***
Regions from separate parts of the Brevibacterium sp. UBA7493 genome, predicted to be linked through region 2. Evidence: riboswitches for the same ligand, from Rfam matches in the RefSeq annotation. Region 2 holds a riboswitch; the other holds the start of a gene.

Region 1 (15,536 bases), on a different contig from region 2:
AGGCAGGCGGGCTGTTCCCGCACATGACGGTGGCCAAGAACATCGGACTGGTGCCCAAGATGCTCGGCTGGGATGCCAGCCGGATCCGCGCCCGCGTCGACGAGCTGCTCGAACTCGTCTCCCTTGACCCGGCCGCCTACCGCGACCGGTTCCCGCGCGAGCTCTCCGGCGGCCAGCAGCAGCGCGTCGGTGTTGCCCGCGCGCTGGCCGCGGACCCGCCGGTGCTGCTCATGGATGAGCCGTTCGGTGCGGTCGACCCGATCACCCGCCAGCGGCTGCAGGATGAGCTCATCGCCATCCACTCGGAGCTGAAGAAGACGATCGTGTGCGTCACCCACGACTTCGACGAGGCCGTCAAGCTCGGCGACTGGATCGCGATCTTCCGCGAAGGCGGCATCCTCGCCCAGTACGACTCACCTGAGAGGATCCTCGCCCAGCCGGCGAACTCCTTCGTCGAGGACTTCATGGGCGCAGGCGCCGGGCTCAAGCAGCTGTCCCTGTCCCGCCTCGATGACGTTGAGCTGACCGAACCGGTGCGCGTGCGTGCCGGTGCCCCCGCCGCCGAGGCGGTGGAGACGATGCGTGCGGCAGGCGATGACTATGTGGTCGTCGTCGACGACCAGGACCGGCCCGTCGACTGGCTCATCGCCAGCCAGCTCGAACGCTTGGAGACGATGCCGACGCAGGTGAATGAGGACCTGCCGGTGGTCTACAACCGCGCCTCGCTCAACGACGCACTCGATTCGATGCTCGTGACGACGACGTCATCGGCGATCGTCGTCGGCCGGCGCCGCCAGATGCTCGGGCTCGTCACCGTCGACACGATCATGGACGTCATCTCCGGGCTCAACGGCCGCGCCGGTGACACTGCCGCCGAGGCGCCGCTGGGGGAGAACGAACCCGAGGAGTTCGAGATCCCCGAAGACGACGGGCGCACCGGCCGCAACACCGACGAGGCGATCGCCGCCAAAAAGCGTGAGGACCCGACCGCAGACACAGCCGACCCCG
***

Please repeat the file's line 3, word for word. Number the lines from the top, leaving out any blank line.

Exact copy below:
AGGCAGGCGGGCTGTTCCCGCACATGACGGTGGCCAAGAACATCGGACTGGTGCCCAAGATGCTCGGCTGGGATGCCAGCCGGATCCGCGCCCGCGTCGACGAGCTGCTCGAACTCGTCTCCCTTGACCCGGCCGCCTACCGCGACCGGTTCCCGCGCGAGCTCTCCGGCGGCCAGCAGCAGCGCGTCGGTGTTGCCCGCGCGCTGGCCGCGGACCCGCCGGTGCTGCTCATGGATGAGCCGTTCGGTGCGGTCGACCCGATCACCCGCCAGCGGCTGCAGGATGAGCTCATCGCCATCCACTCGGAGCTGAAGAAGACGATCGTGTGCGTCACCCACGACTTCGACGAGGCCGTCAAGCTCGGCGACTGGATCGCGATCTTCCGCGAAGGCGGCATCCTCGCCCAGTACGACTCACCTGAGAGGATCCTCGCCCAGCCGGCGAACTCCTTCGTCGAGGACTTCATGGGCGCAGGCGCCGGGCTCAAGCAGCTGTCCCTGTCCCGCCTCGATGACGTTGAGCTGACCGAACCGGTGCGCGTGCGTGCCGGTGCCCCCGCCGCCGAGGCGGTGGAGACGATGCGTGCGGCAGGCGATGACTATGTGGTCGTCGTCGACGACCAGGACCGGCCCGTCGACTGGCTCATCGCCAGCCAGCTCGAACGCTTGGAGACGATGCCGACGCAGGTGAATGAGGACCTGCCGGTGGTCTACAACCGCGCCTCGCTCAACGACGCACTCGATTCGATGCTCGTGACGACGACGTCATCGGCGATCGTCGTCGGCCGGCGCCGCCAGATGCTCGGGCTCGTCACCGTCGACACGATCATGGACGTCATCTCCGGGCTCAACGGCCGCGCCGGTGACACTGCCGCCGAGGCGCCGCTGGGGGAGAACGAACCCGAGGAGTTCGAGATCCCCGAAGACGACGGGCGCACCGGCCGCAACACCGACGAGGCGATCGCCGCCAAAAAGCGTGAGGACCCGACCGCAGACACAGCCGACCCCG